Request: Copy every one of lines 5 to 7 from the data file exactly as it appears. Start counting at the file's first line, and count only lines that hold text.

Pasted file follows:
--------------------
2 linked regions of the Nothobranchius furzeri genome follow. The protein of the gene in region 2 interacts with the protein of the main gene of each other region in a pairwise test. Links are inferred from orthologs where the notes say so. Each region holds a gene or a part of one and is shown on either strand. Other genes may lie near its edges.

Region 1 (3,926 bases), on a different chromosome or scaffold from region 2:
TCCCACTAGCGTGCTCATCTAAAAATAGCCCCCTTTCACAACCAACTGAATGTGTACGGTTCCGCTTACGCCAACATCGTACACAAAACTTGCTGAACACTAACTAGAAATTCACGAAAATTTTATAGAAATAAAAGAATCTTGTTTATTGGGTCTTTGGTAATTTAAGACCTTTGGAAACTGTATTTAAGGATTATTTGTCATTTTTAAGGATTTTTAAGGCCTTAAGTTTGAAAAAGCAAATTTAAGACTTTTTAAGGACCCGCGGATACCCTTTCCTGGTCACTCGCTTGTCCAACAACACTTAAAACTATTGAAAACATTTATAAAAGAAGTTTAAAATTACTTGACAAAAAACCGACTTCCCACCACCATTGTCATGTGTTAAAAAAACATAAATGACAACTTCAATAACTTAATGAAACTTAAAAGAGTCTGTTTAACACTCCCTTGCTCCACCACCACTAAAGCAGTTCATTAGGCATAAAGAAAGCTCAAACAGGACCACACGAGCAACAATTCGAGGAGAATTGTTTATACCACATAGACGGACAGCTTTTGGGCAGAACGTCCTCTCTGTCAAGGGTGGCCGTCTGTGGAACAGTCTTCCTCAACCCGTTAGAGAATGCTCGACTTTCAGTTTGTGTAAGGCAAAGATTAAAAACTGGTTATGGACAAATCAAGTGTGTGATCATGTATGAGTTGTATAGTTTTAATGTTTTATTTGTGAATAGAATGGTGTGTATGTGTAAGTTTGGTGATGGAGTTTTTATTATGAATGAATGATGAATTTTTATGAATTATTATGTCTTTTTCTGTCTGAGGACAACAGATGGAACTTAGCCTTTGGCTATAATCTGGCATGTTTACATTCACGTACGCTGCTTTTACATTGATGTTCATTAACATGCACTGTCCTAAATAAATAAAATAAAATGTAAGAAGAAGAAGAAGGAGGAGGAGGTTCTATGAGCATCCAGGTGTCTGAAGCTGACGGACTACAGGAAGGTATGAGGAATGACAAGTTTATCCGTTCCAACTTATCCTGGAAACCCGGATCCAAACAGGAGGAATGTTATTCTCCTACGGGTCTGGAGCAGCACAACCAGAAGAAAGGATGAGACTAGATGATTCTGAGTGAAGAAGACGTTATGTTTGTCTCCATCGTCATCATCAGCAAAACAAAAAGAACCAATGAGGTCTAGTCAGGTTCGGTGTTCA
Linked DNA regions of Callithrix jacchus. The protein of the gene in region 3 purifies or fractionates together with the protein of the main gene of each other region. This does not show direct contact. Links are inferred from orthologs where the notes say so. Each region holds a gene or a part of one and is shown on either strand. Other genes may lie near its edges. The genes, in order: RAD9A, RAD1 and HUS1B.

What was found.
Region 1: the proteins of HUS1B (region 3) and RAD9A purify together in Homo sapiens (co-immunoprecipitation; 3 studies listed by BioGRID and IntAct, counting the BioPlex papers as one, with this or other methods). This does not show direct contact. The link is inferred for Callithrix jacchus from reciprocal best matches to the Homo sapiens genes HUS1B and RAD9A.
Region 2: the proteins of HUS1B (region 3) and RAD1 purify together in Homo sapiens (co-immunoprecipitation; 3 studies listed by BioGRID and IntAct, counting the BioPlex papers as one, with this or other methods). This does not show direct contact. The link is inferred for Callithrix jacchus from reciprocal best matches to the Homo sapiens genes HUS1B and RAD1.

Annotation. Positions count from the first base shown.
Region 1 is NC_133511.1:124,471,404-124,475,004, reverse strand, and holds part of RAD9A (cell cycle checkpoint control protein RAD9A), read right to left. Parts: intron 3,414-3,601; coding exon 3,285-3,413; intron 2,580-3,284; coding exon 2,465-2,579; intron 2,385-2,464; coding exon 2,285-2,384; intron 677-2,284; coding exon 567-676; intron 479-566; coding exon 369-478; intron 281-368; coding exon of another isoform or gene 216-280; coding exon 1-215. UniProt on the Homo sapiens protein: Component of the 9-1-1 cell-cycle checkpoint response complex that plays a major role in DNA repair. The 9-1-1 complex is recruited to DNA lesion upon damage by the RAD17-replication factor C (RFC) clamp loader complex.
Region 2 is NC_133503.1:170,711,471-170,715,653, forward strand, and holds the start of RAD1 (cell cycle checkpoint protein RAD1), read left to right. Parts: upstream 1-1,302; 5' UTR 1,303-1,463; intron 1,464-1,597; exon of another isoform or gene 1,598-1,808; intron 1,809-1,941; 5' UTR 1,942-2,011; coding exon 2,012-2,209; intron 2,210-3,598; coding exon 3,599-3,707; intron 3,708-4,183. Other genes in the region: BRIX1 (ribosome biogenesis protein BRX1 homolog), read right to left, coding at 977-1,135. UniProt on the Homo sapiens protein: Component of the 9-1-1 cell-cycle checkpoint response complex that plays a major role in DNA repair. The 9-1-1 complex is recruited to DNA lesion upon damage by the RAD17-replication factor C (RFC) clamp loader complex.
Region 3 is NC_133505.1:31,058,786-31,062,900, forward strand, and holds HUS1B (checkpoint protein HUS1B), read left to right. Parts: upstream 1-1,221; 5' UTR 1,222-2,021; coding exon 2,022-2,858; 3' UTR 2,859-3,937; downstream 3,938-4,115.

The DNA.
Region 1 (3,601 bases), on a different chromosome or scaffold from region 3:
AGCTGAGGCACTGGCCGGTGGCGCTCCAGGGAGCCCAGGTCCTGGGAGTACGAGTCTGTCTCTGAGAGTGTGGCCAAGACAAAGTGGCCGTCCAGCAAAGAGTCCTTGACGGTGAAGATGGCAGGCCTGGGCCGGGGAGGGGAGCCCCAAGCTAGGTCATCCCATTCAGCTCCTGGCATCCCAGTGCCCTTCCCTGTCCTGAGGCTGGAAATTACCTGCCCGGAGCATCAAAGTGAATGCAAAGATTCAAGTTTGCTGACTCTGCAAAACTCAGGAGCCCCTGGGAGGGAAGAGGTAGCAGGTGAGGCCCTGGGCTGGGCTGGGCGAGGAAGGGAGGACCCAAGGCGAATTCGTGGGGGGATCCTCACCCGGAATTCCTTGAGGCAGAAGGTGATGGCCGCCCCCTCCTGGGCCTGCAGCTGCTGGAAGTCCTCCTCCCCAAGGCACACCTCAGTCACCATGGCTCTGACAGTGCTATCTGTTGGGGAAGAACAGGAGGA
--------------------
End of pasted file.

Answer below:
What was found.
Region 1: the proteins of HUS1B (region 3) and RAD9A purify together in Homo sapiens (co-immunoprecipitation; 3 studies listed by BioGRID and IntAct, counting the BioPlex papers as one, with this or other methods). This does not show direct contact. The link is inferred for Callithrix jacchus from reciprocal best matches to the Homo sapiens genes HUS1B and RAD9A.
Region 2: the proteins of HUS1B (region 3) and RAD1 purify together in Homo sapiens (co-immunoprecipitation; 3 studies listed by BioGRID and IntAct, counting the BioPlex papers as one, with this or other methods). This does not show direct contact. The link is inferred for Callithrix jacchus from reciprocal best matches to the Homo sapiens genes HUS1B and RAD1.